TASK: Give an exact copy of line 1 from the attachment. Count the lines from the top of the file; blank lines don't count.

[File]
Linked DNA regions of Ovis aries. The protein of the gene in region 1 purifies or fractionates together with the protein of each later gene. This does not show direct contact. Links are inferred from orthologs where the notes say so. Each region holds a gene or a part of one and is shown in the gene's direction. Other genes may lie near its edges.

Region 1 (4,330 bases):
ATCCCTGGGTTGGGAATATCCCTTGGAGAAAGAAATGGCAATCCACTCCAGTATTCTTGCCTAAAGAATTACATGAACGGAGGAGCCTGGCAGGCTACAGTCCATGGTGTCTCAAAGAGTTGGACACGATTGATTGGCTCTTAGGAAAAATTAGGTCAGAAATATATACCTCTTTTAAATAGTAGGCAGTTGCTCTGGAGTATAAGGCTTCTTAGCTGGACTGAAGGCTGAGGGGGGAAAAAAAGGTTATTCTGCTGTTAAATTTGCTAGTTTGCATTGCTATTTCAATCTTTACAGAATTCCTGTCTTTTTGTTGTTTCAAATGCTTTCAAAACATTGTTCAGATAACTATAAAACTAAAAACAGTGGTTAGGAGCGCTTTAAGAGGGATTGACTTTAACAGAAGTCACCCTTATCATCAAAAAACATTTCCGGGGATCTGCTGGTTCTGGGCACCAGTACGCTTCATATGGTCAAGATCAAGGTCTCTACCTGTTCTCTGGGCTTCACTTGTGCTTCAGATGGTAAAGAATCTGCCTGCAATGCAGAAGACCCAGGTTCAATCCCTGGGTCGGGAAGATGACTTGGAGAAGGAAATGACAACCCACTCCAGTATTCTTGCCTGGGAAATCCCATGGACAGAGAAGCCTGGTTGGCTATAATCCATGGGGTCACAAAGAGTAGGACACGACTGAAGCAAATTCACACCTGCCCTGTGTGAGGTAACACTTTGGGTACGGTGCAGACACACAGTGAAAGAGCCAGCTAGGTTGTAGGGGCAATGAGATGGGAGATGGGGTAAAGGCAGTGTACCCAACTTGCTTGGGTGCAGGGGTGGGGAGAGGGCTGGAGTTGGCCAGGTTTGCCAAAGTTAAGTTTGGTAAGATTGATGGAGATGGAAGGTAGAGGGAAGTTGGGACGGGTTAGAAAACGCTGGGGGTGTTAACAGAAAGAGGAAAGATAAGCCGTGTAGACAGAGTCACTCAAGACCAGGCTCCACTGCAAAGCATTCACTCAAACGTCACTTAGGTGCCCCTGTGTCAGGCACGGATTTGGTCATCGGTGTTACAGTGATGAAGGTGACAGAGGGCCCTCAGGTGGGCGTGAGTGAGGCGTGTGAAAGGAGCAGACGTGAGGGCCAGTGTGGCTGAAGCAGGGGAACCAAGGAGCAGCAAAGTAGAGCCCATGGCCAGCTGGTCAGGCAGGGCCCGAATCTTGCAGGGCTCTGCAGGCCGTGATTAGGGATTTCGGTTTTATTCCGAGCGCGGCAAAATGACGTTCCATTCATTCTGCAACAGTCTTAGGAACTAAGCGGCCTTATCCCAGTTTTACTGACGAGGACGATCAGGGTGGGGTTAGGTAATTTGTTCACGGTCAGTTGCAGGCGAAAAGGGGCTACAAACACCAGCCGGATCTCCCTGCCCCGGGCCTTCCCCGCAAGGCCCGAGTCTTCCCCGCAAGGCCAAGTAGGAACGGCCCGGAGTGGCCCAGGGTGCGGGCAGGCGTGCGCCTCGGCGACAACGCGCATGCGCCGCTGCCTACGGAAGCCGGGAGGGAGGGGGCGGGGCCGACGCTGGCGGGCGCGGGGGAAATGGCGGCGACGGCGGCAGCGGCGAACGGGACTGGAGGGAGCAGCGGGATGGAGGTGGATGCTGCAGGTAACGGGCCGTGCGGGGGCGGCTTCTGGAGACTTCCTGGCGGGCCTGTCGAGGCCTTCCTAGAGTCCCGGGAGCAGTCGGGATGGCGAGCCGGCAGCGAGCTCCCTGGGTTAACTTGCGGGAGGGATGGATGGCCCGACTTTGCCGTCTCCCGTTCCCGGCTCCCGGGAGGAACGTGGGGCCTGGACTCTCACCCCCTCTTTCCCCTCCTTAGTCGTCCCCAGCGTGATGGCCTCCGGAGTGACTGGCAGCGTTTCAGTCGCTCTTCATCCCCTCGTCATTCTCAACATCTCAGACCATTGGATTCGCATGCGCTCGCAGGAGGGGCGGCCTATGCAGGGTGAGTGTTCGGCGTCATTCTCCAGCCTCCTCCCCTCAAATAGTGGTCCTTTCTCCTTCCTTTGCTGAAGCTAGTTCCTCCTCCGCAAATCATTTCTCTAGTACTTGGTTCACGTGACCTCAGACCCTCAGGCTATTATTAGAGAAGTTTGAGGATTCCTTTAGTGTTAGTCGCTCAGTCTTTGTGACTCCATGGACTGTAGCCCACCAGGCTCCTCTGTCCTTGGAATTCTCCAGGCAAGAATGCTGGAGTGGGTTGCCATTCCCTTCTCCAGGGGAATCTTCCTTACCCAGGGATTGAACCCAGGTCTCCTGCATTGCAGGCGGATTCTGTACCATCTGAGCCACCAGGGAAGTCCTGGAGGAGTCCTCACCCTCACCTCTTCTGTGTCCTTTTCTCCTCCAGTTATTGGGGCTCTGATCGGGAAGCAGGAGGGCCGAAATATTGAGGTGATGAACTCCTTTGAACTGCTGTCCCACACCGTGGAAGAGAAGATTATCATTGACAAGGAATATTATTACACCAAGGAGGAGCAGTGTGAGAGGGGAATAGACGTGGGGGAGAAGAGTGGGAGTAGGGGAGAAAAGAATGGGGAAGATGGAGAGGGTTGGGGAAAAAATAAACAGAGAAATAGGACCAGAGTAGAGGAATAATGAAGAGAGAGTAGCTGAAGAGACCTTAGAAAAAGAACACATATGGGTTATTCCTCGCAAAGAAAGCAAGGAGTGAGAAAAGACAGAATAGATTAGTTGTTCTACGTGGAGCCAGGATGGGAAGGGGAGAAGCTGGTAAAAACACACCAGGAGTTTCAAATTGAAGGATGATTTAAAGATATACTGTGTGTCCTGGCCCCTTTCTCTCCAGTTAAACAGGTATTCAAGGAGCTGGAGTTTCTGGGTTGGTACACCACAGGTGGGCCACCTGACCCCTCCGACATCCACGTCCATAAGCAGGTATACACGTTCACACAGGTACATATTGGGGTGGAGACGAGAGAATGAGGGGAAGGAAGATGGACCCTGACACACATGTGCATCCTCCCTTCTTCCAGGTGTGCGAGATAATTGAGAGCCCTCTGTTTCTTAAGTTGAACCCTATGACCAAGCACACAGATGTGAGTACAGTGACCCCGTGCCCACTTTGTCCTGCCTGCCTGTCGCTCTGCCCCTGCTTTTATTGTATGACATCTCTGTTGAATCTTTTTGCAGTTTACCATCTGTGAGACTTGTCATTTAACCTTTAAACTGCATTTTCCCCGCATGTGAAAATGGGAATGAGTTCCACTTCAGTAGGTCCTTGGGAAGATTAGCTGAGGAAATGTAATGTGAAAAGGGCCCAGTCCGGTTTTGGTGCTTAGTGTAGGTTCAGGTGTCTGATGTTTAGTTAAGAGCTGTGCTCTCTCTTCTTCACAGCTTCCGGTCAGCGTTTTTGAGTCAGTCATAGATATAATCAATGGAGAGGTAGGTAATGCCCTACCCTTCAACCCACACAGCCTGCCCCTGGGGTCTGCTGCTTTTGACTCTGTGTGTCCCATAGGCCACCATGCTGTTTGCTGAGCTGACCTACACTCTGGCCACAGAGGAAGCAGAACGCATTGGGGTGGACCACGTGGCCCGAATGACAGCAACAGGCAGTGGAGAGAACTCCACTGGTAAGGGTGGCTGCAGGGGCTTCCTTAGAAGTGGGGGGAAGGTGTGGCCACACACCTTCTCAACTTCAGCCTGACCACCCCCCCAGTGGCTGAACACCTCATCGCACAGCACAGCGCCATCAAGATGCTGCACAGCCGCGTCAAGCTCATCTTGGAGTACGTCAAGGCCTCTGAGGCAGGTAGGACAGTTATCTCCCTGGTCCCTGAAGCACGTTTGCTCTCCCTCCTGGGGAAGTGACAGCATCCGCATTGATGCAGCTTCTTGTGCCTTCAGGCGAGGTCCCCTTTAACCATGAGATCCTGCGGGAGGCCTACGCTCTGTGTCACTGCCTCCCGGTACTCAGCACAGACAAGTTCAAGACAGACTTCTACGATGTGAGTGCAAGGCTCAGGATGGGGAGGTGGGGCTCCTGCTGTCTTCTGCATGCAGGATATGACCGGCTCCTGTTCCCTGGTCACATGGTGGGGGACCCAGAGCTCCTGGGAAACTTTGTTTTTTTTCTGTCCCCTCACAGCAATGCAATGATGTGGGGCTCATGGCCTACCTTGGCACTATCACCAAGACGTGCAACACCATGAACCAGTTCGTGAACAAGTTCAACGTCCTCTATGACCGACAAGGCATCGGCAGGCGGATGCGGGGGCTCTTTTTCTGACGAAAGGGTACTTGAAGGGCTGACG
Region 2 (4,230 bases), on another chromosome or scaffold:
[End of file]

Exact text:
Linked DNA regions of Ovis aries. The protein of the gene in region 1 purifies or fractionates together with the protein of each later gene. This does not show direct contact. Links are inferred from orthologs where the notes say so. Each region holds a gene or a part of one and is shown in the gene's direction. Other genes may lie near its edges.